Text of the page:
The European Parliament has made reforming the court process a condition for supporting the free-trade deal. On Wednesday, the European Commission proposed a more transparent, permanent U.S-E.U. court with 15 judges, whose deliberations would be open to the public and press. The report from Brussels fleshed out a vague outline that was first presented back in May.
Perhaps more importantly, the Commission is pressing for language to limit the kinds of decisions investors are allowed to challenge. European negotiators are pursuing a legal “right to regulate” by European governments. The European plan would also for the first time create a six-judge appeals court, and bars judges on the court from serving as lawyers.
It has been praised across much of the mainstream political spectrum. Matthias Machnig, a deputy minister in the German economy ministry, welcomed the new plan.
“This is a breakthrough. With this we have laid the foundation for a modern and transparent investor protection that has nothing to do with the court processes of the past,” Mr. Machnig said.
U.S. policymakers in Washington have to date resisted efforts to reform the court process, and businesses remain skeptical.
In a statement, the U.S. Chamber of Commerce rejected the European proposal for its reformed courts and argued that the debate over investor-state disputes in Europe had spiraled out of control.
“The E.U. Commission in this case deserves some credit for trying to save Germany from itself.”
“While we recognize the E.U. has a political problem relating to future investment treaties, the U.S. business community cannot in any way endorse today’s E.U. proposal as a model for the Transatlantic Trade and Investment Partnership (TTIP),” according to Marjorie Chorlins, the chamber’s vice president of European affairs.
“The recent European debate around investment treaties – the obligations governments accept in them and the methods they provide for dispute settlement – is not grounded in the facts, and the distortions in this debate cannot be allowed to trump sound policy,” she said in a statement.
Mr. Cleppe of Open Europe said he still believed Washington may go along with Brussels to keep the talks alive. A reformed court is better than no court at all. The danger, however, is that Washington may be less open to compromise on other issues close to Europe’s heart as a result, Mr. Cleppe said.
Europe’s business community reacted cautiously, welcoming the latest effort to relaunch talks. Some officials said they still had problems with the courts as envisioned by European lawmakers.
Markus Beyrer, head of Business Europe, called it an “important step” to get talks on TTIP back on track, but said there were concerns over details. He focused on a proposal for the loser in any court dispute to pay the costs, a measure he said may deter small- and mid-sized companies from taking their complaints to court.
The next step will be for the E.U.’s trade commissioner, Cecilia Malmström, to discuss the proposal with her U.S. counterpart, Michael Froman, the U.S. trade representative, later this month. The investor protection chapter of the complicated trade talks has been suspended for the past year, but may now be taken up once again.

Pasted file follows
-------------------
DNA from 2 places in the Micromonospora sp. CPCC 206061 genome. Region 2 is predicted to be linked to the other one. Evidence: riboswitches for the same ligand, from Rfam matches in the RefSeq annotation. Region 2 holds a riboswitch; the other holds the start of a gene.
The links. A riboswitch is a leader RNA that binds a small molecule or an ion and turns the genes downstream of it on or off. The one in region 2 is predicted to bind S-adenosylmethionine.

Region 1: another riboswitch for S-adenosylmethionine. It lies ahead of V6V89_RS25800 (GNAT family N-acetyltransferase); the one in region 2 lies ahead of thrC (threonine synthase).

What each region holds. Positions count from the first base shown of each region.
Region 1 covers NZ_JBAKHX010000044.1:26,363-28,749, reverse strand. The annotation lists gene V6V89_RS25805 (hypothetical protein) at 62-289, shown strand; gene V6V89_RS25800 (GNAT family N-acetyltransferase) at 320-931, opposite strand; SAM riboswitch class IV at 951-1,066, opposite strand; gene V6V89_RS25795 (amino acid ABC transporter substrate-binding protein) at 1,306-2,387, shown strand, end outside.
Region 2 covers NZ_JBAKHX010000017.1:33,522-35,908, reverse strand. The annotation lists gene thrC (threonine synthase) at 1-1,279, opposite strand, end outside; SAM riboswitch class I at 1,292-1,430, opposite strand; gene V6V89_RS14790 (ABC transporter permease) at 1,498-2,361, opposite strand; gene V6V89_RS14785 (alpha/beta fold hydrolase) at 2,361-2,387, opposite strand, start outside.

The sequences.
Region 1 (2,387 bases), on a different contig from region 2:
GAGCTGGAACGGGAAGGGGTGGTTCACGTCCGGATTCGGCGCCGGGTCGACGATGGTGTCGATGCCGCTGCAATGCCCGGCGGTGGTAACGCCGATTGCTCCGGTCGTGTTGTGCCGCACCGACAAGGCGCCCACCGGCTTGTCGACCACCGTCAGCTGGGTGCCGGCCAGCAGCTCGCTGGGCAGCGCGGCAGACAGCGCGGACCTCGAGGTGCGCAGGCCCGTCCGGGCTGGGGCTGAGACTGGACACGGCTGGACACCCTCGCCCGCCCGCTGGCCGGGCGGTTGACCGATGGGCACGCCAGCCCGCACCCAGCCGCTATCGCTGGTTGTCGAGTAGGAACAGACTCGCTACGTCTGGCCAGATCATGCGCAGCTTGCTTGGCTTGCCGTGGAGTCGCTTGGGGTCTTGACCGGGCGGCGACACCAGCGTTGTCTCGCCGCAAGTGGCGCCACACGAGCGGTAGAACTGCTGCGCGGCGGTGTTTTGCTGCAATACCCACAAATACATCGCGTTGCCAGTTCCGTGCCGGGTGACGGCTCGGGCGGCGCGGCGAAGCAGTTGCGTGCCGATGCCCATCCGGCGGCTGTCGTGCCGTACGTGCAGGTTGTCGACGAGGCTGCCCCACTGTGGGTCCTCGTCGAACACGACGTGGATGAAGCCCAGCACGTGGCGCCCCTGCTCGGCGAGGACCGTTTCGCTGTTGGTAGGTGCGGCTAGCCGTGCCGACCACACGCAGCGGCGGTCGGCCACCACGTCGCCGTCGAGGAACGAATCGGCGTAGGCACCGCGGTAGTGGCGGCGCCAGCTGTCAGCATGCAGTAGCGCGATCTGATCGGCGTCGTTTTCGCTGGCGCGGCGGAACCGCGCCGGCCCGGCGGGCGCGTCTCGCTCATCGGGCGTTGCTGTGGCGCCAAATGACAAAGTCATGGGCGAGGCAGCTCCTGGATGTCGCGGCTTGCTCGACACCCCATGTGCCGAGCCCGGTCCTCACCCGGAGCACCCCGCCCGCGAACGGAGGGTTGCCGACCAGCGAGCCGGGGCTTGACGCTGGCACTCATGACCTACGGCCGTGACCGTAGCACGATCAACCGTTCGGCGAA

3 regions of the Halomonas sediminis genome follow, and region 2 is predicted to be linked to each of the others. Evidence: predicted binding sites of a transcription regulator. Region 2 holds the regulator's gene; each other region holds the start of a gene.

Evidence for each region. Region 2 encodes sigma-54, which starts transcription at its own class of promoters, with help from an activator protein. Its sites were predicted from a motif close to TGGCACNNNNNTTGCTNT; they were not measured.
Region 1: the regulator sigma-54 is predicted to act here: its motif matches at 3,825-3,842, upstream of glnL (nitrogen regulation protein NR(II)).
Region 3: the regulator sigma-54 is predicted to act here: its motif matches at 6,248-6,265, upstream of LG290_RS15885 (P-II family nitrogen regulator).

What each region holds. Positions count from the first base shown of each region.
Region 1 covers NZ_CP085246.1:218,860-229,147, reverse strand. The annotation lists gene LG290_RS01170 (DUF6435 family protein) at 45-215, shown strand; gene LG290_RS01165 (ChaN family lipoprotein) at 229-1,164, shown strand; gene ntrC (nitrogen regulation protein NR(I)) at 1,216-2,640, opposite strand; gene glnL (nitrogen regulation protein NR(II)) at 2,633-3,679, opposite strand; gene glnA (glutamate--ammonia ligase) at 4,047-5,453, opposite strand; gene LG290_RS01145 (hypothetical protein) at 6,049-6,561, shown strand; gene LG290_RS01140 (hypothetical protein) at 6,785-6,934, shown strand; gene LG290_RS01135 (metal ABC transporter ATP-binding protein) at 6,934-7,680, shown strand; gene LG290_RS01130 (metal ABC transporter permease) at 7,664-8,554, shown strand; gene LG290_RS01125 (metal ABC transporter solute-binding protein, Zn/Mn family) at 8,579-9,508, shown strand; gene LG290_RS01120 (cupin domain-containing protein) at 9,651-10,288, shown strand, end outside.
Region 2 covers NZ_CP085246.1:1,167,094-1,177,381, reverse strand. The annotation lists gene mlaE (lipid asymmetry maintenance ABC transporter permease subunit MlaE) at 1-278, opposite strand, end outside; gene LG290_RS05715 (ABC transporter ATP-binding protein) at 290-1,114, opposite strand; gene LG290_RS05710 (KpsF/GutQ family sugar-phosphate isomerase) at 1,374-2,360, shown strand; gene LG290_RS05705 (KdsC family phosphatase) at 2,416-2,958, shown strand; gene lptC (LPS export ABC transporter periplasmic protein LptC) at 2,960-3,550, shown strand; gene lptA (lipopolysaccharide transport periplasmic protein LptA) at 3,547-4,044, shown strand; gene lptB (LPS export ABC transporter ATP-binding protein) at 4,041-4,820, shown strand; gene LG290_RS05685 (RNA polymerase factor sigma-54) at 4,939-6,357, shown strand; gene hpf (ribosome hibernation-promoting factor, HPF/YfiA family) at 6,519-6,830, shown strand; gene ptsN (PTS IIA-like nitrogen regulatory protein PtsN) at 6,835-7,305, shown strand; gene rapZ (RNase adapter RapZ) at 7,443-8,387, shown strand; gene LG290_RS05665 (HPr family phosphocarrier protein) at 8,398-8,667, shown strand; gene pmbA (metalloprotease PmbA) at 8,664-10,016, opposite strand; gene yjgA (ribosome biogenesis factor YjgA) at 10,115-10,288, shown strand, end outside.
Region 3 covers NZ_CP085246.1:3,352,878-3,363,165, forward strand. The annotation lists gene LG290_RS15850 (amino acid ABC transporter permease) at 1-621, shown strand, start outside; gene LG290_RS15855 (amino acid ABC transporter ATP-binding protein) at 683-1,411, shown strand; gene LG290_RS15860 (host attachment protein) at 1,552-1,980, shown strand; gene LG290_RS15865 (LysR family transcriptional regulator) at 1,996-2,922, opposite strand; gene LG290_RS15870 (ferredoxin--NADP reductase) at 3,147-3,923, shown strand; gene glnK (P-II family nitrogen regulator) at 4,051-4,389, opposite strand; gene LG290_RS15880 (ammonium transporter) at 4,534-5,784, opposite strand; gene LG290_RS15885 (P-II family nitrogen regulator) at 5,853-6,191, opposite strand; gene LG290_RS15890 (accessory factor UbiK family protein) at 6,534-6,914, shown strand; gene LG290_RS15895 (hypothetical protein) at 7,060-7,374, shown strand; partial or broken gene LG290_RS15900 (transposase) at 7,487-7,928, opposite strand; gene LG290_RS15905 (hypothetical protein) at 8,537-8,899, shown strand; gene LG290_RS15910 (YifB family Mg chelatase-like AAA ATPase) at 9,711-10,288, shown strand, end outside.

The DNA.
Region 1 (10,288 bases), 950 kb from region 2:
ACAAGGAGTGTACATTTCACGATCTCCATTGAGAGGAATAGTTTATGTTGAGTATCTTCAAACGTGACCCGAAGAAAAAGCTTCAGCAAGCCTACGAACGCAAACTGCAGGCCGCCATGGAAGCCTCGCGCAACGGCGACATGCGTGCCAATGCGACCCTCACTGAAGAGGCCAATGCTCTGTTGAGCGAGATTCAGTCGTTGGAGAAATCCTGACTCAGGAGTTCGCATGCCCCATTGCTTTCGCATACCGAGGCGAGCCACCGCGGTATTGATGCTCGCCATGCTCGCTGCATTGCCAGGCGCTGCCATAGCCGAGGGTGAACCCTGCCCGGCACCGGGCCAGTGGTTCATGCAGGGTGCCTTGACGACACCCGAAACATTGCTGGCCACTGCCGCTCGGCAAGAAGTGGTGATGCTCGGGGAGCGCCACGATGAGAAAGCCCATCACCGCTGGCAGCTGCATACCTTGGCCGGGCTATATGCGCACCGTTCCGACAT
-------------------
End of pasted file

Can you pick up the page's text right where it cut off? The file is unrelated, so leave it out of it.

U.S. President Obama and German Chancellor Angela Merkel have both said they want a U.S.-E.U. trade deal agreed by the end of this year.
Other left-leaning activists in Europe continue to withhold their support for a trade deal. The Green Party in the European Parliament issued a statement Wednesday rejecting the Commission’s proposal outright and saying they would continue to fight it.
“We cannot allow the Commission to simply put lipstick on the ISDS pig,” Greens/EFA vice-president and international investment spokesperson Ska Keller said.
Gabriel Siles-Brügge, a politics professor at the University of Manchester and critic of TTIP, conceded that opening up the court process should be “sufficient” for Social Democrats to back the broader talks, though Mr. Siles-Brügge said that he, too, remains skeptical of its merits.
Even with the court more open to public scrutiny, “it doesn’t make a lot of sense for me to have investor protections between developed countries…there’s no systematic discrimination against foreign investors,” he told Handelsblatt Global Edition.
Mr. Siles-Brügge also pointed out that, while the new court might be more transparent than the original, it remains a system “which systematically privileges foreign investors.” While it may protect a government’s right to regulate, it still includes language referring to the “fair and equitable treatment” of companies that allows plenty of room for interpretation, he said.
For the E.U. Commission, keeping some form of investor protection alive, rather than jettisoning the courts altogether, is seen as critical to keeping the U.S. on board with the talks. Brussels negotiators also hope that a deal on investor protections could make Washington more malleable to allow European companies access to government contracts in the United States – a key European demand.